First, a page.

True Mr. North and Mrs. Clinton both raised and are raising record sums in their campaigns; and true, out-of-state giving is very high; and true, the rise of both Mr. North and Mrs. Clinton seems to their foes to represent unfortunate trends in our democracy. But the differences between the races are big. For one thing, there was a third candidate in the Robb-North race, Marshall Coleman, a Republican who disapproved of Mr. North and won 11% of the vote. Most of those voters were Republicans, who, had they been denied a third-party option, might have held their nose for Mr. North. If two-thirds of them had done so, he would have won.
Mr. Robb got almost 90% of the black vote and more than half of the women’s vote. Mrs. Clinton hopes to do as well, and still could. Mr. Robb ran as a relatively conservative Democrat in a relatively conservative state; Mrs. Clinton portrays herself as a moderate liberal in a liberal state.
Mr. North didn’t run with the glamour and apparatus of the White House behind him, as Mrs. Clinton does. Mr. North’s bid was complicated when the incumbent Republican U.S. senator from Virginia, John Warner, came out against him and backed Mr. Coleman. Mrs. Clinton has the support of Sen. Charles Schumer and of retiring Sen. Daniel Patrick Moynihan, whose seat she seeks.
But Mr. Moynihan is less enthusiastic than he was a year ago, when he said, “She’ll run, and she’ll win, too.” In a little-noticed-on-these-shores interview with Roy Hattersley, published in the Times of London on Aug. 11, Mr. Moynihan muted his trumpet. Here are the first three paragraphs of Mr. Hattersley’s piece:
At the mention of Hillary Clinton’s name the temperature in Senator Daniel Patrick Moynihan’s office dropped by at least ten degrees. I had naively assumed that, after 24 years on Capitol Hill, and on the point of retirement, the Senior Senator for New York would enthuse about the Democratic Party’s choice as his successor. But he was uncharacteristically non-commital.
“I’m a Democrat. Of course I support her.” That seemed to me a less than enthusiastic endorsement. So I asked him if he had encouraged her to stand. “I was there when she announced that she was standing,” he replied in his strange, hard-edged New York accent. And that was as much enthusiasm as he was prepared to counterfeit.
He was equally half-hearted about Mrs Clinton’s prospects of success. All he would say about the First Lady’s chances of election was “We’ll see.” And, when he warmed to his theme, his faint praise was even more damning: “Somebody had to run. We took Bobby Kennedy from outside and he won. He got fewer votes than LBJ won in New York that year. But he won.”
Sen. Moynihan is a talker, a gentleman of delicious offhand eloquence who likes to share his doubts and enthusiasms, which are uniformly interesting and usually buttressed by historical references. Perhaps he thought his comments might go unnoticed in an English newspaper; perhaps he thought if they were noticed he’d say, “Ah, ah, the newspapermen of Britain are a rather exciteable lot, and I’m sure the interpretations of my comments by this particular fellow reflect that tendency, which is now a tradition. Except of course in the case of the Irish famine, whose ferocity they managed to downplay with startling uniformity.”
But that interview—that’s something Mrs. Clinton perhaps should worry about.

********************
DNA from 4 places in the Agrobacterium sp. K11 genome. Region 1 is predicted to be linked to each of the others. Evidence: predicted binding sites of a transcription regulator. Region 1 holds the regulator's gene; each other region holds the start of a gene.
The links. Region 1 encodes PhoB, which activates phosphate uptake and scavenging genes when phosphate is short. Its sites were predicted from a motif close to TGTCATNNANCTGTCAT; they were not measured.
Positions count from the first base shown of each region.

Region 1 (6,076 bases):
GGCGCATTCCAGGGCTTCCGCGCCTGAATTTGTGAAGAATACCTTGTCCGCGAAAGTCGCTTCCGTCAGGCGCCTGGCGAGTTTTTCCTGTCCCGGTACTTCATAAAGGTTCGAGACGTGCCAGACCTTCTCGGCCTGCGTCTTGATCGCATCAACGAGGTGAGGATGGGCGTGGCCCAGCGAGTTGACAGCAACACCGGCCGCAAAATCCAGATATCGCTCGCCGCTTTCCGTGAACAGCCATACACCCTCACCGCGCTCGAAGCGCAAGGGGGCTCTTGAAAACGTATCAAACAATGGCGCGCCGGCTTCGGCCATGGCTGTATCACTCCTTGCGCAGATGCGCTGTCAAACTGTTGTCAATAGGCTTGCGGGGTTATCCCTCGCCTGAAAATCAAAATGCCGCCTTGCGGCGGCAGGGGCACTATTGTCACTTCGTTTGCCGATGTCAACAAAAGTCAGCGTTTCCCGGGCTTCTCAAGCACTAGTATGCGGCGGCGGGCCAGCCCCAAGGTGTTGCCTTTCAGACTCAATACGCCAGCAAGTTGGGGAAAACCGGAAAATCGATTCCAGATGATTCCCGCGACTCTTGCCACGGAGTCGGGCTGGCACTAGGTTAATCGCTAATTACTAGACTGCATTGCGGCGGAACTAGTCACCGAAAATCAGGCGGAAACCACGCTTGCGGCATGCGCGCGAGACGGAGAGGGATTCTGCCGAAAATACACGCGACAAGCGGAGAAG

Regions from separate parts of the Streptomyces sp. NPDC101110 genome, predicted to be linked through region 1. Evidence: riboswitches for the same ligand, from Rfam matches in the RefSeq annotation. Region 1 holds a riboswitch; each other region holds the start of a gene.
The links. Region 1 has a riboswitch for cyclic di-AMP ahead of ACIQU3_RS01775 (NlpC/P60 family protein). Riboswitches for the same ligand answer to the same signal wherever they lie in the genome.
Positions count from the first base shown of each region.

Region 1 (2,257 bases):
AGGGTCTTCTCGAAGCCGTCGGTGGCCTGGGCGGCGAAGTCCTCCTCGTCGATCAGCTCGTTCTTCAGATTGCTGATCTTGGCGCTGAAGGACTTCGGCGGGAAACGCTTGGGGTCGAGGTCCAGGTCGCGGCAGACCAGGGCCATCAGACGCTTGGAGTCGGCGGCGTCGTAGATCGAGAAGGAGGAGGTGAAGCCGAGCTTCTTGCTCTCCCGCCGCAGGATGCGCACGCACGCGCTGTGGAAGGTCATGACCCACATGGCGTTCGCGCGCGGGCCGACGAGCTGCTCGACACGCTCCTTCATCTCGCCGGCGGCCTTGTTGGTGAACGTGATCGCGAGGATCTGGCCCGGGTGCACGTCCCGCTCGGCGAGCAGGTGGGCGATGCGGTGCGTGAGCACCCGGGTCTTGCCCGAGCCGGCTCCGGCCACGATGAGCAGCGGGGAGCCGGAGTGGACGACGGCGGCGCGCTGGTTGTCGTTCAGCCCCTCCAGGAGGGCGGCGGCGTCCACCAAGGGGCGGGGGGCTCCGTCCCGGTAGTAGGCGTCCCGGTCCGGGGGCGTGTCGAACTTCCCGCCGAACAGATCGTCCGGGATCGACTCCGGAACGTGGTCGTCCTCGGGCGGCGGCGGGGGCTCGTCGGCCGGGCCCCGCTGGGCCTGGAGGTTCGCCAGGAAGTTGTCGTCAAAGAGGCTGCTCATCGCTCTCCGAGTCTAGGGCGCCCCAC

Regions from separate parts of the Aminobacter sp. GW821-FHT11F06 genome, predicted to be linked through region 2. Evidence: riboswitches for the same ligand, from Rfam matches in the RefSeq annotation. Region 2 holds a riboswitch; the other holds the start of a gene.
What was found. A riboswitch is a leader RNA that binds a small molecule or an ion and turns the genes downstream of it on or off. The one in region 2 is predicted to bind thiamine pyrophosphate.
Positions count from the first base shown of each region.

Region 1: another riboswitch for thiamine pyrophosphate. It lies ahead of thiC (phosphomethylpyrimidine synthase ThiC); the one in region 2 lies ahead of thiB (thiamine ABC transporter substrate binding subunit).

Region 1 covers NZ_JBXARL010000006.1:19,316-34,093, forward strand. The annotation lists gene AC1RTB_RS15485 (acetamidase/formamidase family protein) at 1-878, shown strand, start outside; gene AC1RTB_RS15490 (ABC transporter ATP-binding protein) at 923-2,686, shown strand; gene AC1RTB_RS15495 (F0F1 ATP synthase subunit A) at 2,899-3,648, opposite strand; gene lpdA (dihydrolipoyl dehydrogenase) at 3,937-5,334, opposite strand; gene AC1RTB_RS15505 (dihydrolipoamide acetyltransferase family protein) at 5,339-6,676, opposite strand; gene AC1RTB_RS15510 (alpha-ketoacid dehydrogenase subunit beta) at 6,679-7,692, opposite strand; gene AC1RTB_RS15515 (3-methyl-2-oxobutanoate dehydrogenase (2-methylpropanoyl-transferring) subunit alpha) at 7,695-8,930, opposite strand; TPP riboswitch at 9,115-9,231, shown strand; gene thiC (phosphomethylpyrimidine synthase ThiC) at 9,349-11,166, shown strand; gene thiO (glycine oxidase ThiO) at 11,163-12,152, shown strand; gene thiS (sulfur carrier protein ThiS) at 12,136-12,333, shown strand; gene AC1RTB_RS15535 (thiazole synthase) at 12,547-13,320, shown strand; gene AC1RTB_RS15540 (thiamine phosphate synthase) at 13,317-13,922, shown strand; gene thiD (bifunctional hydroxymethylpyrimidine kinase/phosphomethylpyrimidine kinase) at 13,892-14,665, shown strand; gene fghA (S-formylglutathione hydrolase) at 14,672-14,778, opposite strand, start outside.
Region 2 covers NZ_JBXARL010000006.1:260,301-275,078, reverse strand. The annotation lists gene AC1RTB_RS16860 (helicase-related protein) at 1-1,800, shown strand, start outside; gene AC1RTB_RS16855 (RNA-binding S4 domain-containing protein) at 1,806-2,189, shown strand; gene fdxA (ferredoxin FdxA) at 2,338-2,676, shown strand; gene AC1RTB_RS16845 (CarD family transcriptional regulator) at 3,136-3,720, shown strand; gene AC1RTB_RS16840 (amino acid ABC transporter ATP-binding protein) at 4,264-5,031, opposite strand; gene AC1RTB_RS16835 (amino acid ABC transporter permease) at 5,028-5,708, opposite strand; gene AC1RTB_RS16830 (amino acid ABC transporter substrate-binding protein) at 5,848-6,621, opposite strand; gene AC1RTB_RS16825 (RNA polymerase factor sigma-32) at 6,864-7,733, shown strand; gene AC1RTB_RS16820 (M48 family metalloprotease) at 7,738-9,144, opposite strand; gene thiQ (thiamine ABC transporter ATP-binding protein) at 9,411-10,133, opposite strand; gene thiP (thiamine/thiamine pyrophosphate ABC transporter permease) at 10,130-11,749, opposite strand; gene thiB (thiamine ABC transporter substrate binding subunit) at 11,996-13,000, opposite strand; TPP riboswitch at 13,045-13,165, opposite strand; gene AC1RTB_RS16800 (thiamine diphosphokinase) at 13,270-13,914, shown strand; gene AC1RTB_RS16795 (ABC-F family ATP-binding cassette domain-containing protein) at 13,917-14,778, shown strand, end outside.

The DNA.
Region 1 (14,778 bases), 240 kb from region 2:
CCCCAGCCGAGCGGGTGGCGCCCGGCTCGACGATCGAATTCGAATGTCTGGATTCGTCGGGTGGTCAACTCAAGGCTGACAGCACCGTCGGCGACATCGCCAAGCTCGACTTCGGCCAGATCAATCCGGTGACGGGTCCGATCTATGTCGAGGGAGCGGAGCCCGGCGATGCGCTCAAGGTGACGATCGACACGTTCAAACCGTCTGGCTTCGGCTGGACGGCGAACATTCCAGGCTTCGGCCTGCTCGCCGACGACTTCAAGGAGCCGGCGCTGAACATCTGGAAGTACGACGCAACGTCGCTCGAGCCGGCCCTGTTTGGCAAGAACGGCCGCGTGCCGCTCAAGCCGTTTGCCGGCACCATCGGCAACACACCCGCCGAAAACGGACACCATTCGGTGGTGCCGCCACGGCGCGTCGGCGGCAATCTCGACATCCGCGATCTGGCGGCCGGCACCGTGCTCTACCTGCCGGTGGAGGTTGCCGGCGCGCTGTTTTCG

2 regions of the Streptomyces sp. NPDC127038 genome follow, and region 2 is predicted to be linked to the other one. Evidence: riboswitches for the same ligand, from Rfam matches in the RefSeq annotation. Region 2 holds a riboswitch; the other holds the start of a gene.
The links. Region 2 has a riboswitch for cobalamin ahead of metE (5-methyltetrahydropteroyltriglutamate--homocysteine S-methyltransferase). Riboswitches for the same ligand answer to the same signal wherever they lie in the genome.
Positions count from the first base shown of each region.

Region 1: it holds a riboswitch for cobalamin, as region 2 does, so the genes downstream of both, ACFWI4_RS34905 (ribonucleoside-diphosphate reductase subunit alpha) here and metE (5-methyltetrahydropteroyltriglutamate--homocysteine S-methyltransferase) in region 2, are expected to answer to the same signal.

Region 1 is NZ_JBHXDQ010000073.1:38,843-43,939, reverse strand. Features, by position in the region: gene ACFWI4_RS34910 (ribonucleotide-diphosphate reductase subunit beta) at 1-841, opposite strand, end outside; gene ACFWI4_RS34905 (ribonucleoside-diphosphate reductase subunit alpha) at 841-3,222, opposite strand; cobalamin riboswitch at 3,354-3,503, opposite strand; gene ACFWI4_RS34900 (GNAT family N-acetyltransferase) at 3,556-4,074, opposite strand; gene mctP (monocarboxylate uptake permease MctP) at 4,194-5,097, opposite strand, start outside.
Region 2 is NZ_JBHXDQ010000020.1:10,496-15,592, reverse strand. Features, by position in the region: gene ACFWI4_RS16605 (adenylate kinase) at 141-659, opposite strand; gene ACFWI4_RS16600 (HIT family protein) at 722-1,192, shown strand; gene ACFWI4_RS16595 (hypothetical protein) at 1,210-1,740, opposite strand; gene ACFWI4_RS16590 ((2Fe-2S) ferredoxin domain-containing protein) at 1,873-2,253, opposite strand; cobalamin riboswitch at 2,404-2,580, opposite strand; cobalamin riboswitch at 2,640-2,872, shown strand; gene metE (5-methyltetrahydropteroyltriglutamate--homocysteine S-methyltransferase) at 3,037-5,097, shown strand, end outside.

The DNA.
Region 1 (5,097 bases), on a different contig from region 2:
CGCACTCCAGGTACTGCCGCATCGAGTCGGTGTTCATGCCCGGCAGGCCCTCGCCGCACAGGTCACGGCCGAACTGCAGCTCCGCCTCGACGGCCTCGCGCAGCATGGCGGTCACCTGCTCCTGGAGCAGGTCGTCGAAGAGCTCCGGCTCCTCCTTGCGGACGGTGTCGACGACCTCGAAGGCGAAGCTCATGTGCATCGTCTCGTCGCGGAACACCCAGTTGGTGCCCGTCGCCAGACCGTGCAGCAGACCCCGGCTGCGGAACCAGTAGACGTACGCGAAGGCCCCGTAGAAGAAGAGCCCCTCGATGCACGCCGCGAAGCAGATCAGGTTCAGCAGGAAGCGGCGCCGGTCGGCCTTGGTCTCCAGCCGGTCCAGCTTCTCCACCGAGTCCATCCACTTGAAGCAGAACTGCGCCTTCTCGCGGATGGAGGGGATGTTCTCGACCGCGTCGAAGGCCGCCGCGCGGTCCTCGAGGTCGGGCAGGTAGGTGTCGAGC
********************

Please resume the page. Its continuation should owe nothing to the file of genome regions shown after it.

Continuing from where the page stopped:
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We are deep into August; autumn beckons. But neither Mr. Lazio nor Mrs. Clinton seems to have distinguished himself or herself lately. He has nice soft commercials portraying himself as a warm caring spender of tax dollars. She has commercials portraying herself as a warm and friendly person who’d like us to know her, and to remember that her opponent is a hard-right ideologue.
Neither seems to be breaking through in any big way, not yet. Neither has given a speech half as memorable as Susan’s on “Survivor.” But few in life get to give a speech that memorable, at least in public.
The problem is that neither has given a speech to the tribe quite as persuasive as Richard’s or Kelly’s.
We are waiting, Mr. Lazio. We are waiting, Mrs. Clinton.
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I will end on a happy note. I had a moment of great affection for Americans last night as I watched the interminable post-”Survivor” special on CBS. Listening to all of them analyze the show and their parts in it, hearing them discuss the generational differences between the older survivors and the younger ones, I thought: If I were new here I would think modern Americans practical, tough, bright and funny. They have wit and irreverence and insight. They’re really quite hardy. They are the kind of people who could win a war. It was a happy thought.
So is this. In a country with 167 channels, with a fractured marketplace in which we’re all part of a niche, a sliver, a particular demographic at which is aimed particular programming, it was a relief last night to realize half the country was watching the same thing. Blockbusters still bust blocks; “Survivor” is a blockbuster, and every demographic from grandma to kids was watching.
It is good when these seemingly small cultural moments occur, and when we’re all talking about the same thing the next day. These things help hold us together, like the Evening News did in the 1960s and “Roots” did in the ‘70s. Or like big earthquakes in California, and murderous hurricanes back east. They are things we can refer back to, commonalties we share.
Politics does this too, when it works. It can hold us together with interest so that even the least engaged of us manage every few years to work up an opinion and vote.
This is good. It can make you feel gratitude you don’t fully understand.